We’re excited to share with you the thirteenth week of portraits recently published on Nola.com, including Master P, Al Scramuzza, Lindy and Hale Boggs, Pres Kabacoff, and Homer Plessy.
Percy “Master P” Miller, by Jeremy Paten
“I come from a poor culture of people. Nobody in my family had money. I had to break the negative cycle and pass that on to my kids.” — Percy Miller, in a 2015 interview with Forbes magazine (excerpt from Nola.com)
Al Scramuzza, by Gabriel Flores
“I always had plenty confidence. They wrote my commercials at the TV station, I changed the scripts. I told the director, ‘Stand on the side.'” — Al Scramuzza, in a 2001 interview with The Times-Picayune (excerpt from Nola.com)
Lindy Boggs, by Maddie Stratton
“She was more than good. She was great. Grace was in her DNA, grace was in her steps, and heaven was in her eyes. She never gave in. She never gave out. She kept the faith. She kept her eyes on the prize.” — U.S. Rep. John Lewis, D-Ga., on Lindy Boggs (excerpt from Nola.com)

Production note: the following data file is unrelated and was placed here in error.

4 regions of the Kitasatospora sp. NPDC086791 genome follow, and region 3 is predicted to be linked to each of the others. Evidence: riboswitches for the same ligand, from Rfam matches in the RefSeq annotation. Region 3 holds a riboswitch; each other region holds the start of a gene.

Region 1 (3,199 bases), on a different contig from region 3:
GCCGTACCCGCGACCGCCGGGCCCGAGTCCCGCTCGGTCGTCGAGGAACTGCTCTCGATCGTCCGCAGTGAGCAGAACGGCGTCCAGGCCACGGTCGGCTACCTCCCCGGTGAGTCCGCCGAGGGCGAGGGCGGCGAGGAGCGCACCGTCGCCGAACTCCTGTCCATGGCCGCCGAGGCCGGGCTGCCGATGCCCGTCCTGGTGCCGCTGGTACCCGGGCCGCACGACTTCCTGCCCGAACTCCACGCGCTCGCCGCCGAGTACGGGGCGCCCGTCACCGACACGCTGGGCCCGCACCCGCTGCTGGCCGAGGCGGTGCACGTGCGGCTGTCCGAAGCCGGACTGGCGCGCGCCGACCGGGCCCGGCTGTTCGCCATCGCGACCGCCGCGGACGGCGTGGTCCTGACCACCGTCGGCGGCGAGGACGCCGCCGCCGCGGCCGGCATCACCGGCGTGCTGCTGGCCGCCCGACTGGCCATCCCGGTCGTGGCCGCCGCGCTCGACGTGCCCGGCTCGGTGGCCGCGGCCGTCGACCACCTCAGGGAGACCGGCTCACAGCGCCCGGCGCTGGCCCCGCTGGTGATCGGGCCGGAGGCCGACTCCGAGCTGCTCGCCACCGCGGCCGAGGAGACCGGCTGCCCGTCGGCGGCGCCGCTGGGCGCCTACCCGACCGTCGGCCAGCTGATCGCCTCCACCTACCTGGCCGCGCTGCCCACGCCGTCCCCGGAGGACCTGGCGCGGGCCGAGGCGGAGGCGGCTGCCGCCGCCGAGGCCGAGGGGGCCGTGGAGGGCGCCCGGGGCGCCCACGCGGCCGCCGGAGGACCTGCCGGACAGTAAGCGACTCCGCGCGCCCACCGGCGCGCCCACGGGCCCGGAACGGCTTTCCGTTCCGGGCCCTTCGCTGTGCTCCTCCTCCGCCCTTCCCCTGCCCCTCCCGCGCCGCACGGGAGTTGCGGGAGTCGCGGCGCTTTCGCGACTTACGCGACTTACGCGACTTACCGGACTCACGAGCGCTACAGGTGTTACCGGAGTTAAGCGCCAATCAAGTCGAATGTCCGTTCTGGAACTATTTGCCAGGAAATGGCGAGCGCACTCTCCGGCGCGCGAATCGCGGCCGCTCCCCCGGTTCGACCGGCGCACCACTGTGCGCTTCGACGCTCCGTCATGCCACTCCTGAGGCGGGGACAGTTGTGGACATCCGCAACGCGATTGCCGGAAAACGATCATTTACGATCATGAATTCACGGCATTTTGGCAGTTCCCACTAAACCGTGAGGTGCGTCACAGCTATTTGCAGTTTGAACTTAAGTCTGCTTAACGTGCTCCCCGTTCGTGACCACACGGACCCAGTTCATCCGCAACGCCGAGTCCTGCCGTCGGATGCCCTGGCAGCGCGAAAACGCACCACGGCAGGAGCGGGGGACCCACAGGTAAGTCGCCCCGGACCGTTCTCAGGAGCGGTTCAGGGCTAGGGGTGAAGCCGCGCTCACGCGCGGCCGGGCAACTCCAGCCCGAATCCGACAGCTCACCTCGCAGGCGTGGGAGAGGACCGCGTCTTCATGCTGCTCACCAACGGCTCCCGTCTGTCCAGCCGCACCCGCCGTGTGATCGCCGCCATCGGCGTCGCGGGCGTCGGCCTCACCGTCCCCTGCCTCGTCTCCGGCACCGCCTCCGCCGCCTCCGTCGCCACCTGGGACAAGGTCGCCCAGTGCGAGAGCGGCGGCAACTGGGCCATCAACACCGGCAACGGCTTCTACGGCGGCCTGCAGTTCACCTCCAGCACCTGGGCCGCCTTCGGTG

Hale Boggs, by Maddie Stratton
“He was a master strategist, a brilliant debater and a great compromiser — in the best sense of that word. His gregarious nature, his charm and ready wit complemented his intelligence and persuasive use of power.” — House Speaker Carl Albert, in eulogizing Hale Boggs (excerpt from Nola.com)
Pres Kabacoff, by Alexandra Kilburn
“I really feel I’ve done my homework. I feel like I’m doing the right thing. … My hope is that history will bear it out.” — Pres Kabacoff, in a 2007 interview (excerpt from Nola.com)
Homer Plessy, by Jeremy Paten
“Before there was Linda Brown versus the board of education, and before there was Rosa Parks and the Montgomery Improvement Association, there was Homer Plessy and a New Orleans group of eighteen men called the Comite des Cityoens.” — author Keith Weldon Medley in his book “We As Freeman: Plessy vs. Ferguson” (excerpt from Nola.com)
Where Y’Art is the proud partner of Nola Media Group, the producers of Nola.com / The Times-Picayune for its 300 for 300 project, marking the tricentennial of New Orleans, running through 2018 and highlighting 300 people who have made New Orleans, New Orleans.